They wouldn’t let him use the bathroom, and they refused to let him use his name. “As a privately owned business, (they) could get away with that.”
His full-time job was with a subcontractor.
“They were very difficult. I went to HR and discussed the issue.” He said they reassured him and referred to policies that were in place, but in the end there was no follow through.
He said Nashville, however, has come a long way in recent years.
“You see a lot more tolerance,” he said, but made a clarification. “There’s a lot more tolerance for the LGBT+ community, but less tolerance for the Latino community. As a Latino queer, I’m having to navigate both of those communities.”
Currently, he works at night for Vanderbilt, which he describes as “a very open place.” During the day, he attends Tennessee State University, where he’s earning a bachelor’s degree in human resources.
Coming out as transgender in Nashville was made easier with the support from The Tennessee Vals, a Middle Tennessee Transgender Support Group.
“The therapist I was going to recommended me to this support group,” he said. “I had never met another trans person that was physically transitioning.”
Now, Arroyo is current chair of the organization.
“It really helped me transition because it allowed me a sounding board to go and talk through some of these things with other people who had faced the same issues,” he said. “I was able to meet other trans men, and I was able to meet others who were transitioning or had transitioned in the past or who were considering transitioning.”
Next, Arroyo hopes to complete his bachelor’s degree and attain a job that consults with companies using his expertise with the transgender, LGBT+ and Latino communities.
“I’d like to see a lot more understanding for the trans community,” he said. “We’re not trying to do something to you. We’re making ourselves better for you. Allowing people to transition, gives them a better version of themselves for everybody else’s benefit. Not just our own.”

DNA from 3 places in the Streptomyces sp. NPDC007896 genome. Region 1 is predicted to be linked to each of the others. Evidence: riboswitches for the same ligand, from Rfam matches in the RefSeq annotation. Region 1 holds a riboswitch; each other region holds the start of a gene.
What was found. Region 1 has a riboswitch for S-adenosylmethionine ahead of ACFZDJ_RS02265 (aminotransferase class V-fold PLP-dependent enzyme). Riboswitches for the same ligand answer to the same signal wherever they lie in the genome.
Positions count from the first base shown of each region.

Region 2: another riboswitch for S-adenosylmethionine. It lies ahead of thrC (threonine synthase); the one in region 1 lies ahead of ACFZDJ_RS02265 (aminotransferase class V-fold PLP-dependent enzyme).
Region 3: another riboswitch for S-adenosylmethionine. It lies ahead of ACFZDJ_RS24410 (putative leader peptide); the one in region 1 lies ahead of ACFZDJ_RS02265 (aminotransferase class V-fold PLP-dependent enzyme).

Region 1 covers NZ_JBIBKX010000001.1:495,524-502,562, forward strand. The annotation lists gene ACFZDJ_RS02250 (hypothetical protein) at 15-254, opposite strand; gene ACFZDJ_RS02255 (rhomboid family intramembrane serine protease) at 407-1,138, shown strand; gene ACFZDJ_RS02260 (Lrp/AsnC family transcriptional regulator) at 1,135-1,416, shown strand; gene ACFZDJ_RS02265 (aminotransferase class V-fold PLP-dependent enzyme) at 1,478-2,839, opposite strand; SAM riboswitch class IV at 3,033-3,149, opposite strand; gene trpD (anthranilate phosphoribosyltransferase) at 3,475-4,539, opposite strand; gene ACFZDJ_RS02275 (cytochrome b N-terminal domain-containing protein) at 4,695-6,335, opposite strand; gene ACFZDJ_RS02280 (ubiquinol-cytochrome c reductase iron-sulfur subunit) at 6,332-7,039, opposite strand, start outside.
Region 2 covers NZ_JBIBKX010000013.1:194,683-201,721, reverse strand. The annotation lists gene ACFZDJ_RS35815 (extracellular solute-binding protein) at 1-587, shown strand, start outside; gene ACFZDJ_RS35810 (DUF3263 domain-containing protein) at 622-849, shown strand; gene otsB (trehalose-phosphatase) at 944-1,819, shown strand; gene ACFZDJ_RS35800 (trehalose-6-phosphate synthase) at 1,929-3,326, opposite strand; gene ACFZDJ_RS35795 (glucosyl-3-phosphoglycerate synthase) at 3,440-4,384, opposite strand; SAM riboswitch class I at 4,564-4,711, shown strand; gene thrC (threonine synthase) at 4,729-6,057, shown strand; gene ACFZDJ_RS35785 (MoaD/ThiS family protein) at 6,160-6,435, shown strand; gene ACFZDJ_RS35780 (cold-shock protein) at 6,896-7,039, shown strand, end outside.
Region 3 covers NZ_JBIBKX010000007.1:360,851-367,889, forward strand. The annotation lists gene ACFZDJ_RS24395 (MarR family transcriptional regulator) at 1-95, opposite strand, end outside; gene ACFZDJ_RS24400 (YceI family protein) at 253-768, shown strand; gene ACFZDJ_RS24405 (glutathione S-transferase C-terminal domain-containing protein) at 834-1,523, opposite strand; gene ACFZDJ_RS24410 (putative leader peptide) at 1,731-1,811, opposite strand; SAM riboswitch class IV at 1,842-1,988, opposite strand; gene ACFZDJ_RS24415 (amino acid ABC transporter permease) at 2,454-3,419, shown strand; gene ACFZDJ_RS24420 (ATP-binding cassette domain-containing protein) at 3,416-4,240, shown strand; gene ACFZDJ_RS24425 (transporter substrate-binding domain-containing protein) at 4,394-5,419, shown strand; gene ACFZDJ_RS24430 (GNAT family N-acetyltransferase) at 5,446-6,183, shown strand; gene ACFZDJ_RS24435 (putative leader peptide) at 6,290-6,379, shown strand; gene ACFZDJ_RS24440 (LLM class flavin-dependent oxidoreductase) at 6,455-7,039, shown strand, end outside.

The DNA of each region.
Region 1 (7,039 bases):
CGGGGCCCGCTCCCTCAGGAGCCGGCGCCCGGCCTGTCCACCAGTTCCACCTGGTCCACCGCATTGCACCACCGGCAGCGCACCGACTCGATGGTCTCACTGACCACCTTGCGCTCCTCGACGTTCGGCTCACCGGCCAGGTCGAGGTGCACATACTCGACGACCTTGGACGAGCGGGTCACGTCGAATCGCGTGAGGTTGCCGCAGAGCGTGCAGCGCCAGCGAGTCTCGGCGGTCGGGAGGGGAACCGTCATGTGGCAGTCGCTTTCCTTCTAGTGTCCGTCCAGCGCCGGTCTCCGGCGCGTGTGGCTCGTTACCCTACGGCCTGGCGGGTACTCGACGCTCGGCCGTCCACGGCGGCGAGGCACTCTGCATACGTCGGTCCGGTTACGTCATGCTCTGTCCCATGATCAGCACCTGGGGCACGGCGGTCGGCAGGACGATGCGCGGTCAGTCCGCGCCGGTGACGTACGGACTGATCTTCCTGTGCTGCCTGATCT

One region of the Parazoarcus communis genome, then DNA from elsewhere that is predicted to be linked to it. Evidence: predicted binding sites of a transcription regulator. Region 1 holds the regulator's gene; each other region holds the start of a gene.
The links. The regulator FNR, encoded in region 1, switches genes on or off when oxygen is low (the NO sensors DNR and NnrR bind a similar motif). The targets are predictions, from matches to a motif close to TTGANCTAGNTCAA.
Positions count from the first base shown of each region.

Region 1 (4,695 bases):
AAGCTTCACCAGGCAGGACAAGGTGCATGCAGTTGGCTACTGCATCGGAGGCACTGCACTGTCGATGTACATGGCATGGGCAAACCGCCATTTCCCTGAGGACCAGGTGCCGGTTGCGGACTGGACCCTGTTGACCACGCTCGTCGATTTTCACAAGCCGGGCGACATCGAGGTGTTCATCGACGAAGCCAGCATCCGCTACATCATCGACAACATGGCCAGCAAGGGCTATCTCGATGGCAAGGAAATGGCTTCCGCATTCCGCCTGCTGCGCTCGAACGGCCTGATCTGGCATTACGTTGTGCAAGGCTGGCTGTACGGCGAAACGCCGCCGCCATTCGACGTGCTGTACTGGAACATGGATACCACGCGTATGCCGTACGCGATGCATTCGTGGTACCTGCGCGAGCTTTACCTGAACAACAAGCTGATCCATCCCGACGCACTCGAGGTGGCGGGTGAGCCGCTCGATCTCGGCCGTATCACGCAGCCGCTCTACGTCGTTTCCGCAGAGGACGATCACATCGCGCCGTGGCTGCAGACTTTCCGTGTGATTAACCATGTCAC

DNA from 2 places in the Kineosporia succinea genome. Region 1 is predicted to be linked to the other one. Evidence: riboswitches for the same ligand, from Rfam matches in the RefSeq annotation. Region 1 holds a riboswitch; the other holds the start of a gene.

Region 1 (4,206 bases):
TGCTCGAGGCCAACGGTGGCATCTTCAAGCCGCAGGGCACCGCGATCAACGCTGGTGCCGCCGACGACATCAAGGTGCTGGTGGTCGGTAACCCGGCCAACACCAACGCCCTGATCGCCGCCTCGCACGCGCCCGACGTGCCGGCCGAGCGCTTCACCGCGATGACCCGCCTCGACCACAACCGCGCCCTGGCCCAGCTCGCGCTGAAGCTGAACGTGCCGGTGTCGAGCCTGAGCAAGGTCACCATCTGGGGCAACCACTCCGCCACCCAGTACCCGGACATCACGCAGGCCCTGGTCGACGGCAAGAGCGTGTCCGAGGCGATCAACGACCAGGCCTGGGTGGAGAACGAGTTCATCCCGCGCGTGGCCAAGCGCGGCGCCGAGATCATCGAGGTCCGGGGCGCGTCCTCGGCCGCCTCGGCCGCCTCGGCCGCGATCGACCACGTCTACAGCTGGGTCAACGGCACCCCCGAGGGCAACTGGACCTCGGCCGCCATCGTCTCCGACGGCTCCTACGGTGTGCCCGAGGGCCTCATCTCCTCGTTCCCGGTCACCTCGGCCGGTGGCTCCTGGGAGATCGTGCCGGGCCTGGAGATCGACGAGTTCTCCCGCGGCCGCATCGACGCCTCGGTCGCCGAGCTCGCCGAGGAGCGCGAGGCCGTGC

One of his sayings when people talk about diversity and inclusion is this:
“Diversity is inviting everybody to the party. Inclusion is inviting everybody to dance,” he said. “So, ask everybody to dance.”
And, he has some advice to anyone who is coming out or sorting through the first steps of transition.
“Know that there’s someone out there who will help you through it,” he said. “We are a community. Know that there’s a community out here, for everybody.”
ABOUT THE TENNESSEE VALS
The Tennessee Vals is a non-political, educational, social and support organization founded and designed to educate and support persons regarding transgender issues, without prejudice, regarding sexual orientation, sexual identity, or gender identity.
The Tennessee Vals helps educate and support those dealing with personal issues and concerns related to sexual identity and/or gender identity, both by those defined as transgender and those in relationships with transgender persons.
The Tennessee Vals also serves the interests of the transgender community in the Nashville area in educating the public and promoting a positive public image about transgender persons.